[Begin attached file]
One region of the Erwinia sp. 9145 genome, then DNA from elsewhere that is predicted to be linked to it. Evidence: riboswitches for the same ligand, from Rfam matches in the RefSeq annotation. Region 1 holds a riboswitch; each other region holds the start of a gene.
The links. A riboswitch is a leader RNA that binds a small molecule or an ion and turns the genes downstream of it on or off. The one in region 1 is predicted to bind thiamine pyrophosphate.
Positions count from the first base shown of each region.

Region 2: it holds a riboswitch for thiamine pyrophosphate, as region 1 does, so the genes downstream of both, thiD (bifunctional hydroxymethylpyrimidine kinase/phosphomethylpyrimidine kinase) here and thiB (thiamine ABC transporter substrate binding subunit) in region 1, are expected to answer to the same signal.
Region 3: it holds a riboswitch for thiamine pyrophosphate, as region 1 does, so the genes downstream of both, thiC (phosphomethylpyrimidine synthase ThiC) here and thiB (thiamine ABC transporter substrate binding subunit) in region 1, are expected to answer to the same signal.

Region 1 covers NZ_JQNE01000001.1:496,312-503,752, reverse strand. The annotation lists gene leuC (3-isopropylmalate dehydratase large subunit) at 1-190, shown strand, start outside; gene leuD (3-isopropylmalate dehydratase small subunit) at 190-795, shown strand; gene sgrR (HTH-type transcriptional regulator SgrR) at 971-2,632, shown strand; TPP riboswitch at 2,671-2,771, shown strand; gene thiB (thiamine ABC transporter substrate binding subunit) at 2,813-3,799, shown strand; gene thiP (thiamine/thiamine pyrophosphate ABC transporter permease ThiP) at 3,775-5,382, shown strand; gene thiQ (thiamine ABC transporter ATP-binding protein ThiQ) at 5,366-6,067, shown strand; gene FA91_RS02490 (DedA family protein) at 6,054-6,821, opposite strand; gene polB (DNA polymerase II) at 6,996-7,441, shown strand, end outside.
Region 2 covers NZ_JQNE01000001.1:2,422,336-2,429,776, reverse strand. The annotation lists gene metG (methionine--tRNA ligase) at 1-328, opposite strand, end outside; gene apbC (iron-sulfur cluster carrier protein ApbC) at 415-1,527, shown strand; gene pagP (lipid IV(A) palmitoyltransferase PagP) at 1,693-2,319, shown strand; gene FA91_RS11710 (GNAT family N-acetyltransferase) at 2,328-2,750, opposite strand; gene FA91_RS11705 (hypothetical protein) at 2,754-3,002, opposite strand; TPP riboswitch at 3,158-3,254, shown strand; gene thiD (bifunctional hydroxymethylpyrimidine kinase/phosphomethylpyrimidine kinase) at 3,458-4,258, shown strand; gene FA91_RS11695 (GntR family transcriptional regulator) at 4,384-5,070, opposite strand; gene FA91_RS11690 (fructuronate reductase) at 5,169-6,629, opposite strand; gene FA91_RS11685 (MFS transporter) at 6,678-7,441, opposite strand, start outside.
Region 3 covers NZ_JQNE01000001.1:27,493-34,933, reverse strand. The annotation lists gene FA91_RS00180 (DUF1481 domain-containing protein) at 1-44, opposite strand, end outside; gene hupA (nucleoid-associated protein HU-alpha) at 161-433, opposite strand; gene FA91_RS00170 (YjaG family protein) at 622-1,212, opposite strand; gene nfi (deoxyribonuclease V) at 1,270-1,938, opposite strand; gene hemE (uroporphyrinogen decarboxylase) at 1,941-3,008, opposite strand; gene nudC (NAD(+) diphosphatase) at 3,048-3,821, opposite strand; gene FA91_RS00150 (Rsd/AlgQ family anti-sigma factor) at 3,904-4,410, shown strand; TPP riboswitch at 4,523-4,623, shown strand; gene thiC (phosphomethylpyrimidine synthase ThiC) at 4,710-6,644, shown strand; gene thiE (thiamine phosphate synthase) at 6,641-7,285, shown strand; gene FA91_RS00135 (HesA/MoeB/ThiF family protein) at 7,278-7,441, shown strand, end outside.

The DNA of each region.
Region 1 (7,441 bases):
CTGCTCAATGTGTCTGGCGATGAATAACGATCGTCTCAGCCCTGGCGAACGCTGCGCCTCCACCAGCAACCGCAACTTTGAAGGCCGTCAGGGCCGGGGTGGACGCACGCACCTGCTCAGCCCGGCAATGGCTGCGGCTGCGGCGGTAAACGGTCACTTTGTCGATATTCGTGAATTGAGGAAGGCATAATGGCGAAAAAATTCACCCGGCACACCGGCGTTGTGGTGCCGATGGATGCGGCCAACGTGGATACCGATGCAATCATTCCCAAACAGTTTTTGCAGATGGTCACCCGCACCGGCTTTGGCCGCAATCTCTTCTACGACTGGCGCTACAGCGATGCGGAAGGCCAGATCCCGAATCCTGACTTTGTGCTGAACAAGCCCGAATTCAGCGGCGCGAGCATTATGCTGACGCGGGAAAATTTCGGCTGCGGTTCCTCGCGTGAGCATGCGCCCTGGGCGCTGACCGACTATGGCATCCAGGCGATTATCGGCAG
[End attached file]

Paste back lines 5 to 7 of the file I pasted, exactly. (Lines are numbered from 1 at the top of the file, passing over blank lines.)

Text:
Region 3: it holds a riboswitch for thiamine pyrophosphate, as region 1 does, so the genes downstream of both, thiC (phosphomethylpyrimidine synthase ThiC) here and thiB (thiamine ABC transporter substrate binding subunit) in region 1, are expected to answer to the same signal.

Region 1 covers NZ_JQNE01000001.1:496,312-503,752, reverse strand. The annotation lists gene leuC (3-isopropylmalate dehydratase large subunit) at 1-190, shown strand, start outside; gene leuD (3-isopropylmalate dehydratase small subunit) at 190-795, shown strand; gene sgrR (HTH-type transcriptional regulator SgrR) at 971-2,632, shown strand; TPP riboswitch at 2,671-2,771, shown strand; gene thiB (thiamine ABC transporter substrate binding subunit) at 2,813-3,799, shown strand; gene thiP (thiamine/thiamine pyrophosphate ABC transporter permease ThiP) at 3,775-5,382, shown strand; gene thiQ (thiamine ABC transporter ATP-binding protein ThiQ) at 5,366-6,067, shown strand; gene FA91_RS02490 (DedA family protein) at 6,054-6,821, opposite strand; gene polB (DNA polymerase II) at 6,996-7,441, shown strand, end outside.
Region 2 covers NZ_JQNE01000001.1:2,422,336-2,429,776, reverse strand. The annotation lists gene metG (methionine--tRNA ligase) at 1-328, opposite strand, end outside; gene apbC (iron-sulfur cluster carrier protein ApbC) at 415-1,527, shown strand; gene pagP (lipid IV(A) palmitoyltransferase PagP) at 1,693-2,319, shown strand; gene FA91_RS11710 (GNAT family N-acetyltransferase) at 2,328-2,750, opposite strand; gene FA91_RS11705 (hypothetical protein) at 2,754-3,002, opposite strand; TPP riboswitch at 3,158-3,254, shown strand; gene thiD (bifunctional hydroxymethylpyrimidine kinase/phosphomethylpyrimidine kinase) at 3,458-4,258, shown strand; gene FA91_RS11695 (GntR family transcriptional regulator) at 4,384-5,070, opposite strand; gene FA91_RS11690 (fructuronate reductase) at 5,169-6,629, opposite strand; gene FA91_RS11685 (MFS transporter) at 6,678-7,441, opposite strand, start outside.